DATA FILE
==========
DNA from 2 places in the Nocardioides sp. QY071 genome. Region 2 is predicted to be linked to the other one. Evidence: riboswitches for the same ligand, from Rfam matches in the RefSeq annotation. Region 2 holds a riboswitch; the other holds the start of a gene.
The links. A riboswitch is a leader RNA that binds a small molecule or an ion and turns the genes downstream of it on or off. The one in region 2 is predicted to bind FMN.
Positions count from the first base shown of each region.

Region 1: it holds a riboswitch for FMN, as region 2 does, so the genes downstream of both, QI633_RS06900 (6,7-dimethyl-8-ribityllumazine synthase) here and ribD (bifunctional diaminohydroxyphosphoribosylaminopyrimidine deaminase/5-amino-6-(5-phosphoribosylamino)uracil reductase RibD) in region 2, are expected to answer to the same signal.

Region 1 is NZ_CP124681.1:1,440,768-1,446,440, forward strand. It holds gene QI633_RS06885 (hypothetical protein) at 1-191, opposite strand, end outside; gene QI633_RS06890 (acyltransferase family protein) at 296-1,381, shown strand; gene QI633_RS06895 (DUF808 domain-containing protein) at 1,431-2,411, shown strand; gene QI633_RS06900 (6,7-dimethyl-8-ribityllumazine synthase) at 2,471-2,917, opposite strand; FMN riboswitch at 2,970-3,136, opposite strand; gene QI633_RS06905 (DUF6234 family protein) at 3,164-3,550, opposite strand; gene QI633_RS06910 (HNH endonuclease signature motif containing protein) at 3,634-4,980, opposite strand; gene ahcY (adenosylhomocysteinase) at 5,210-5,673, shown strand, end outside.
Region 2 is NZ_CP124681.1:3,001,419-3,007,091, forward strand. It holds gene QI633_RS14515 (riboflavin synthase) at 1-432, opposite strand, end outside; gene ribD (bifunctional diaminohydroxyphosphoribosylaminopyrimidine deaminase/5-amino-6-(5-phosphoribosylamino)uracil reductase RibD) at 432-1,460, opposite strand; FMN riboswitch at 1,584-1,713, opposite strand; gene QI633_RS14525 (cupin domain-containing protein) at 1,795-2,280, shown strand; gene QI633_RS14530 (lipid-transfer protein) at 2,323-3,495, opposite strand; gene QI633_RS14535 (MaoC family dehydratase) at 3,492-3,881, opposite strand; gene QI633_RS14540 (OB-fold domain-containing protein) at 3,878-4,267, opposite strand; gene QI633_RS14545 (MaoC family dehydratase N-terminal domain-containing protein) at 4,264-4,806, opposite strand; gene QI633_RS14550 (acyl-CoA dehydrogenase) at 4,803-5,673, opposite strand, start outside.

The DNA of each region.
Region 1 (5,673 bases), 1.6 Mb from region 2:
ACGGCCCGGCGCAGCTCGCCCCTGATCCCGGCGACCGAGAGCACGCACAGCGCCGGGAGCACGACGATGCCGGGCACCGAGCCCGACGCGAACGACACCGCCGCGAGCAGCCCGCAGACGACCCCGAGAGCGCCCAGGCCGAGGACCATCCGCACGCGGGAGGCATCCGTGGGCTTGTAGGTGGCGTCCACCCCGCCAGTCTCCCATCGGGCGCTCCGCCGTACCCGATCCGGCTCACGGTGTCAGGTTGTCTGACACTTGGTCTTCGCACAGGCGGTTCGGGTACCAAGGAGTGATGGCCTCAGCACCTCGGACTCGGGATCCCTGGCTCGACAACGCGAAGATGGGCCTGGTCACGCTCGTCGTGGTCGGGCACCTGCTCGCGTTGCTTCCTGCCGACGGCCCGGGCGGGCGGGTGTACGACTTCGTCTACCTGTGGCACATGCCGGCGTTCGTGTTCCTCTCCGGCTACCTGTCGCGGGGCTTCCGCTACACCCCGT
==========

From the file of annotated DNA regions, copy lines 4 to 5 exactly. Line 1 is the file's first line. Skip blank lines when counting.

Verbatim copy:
Region 1: it holds a riboswitch for FMN, as region 2 does, so the genes downstream of both, QI633_RS06900 (6,7-dimethyl-8-ribityllumazine synthase) here and ribD (bifunctional diaminohydroxyphosphoribosylaminopyrimidine deaminase/5-amino-6-(5-phosphoribosylamino)uracil reductase RibD) in region 2, are expected to answer to the same signal.

Region 1 is NZ_CP124681.1:1,440,768-1,446,440, forward strand. It holds gene QI633_RS06885 (hypothetical protein) at 1-191, opposite strand, end outside; gene QI633_RS06890 (acyltransferase family protein) at 296-1,381, shown strand; gene QI633_RS06895 (DUF808 domain-containing protein) at 1,431-2,411, shown strand; gene QI633_RS06900 (6,7-dimethyl-8-ribityllumazine synthase) at 2,471-2,917, opposite strand; FMN riboswitch at 2,970-3,136, opposite strand; gene QI633_RS06905 (DUF6234 family protein) at 3,164-3,550, opposite strand; gene QI633_RS06910 (HNH endonuclease signature motif containing protein) at 3,634-4,980, opposite strand; gene ahcY (adenosylhomocysteinase) at 5,210-5,673, shown strand, end outside.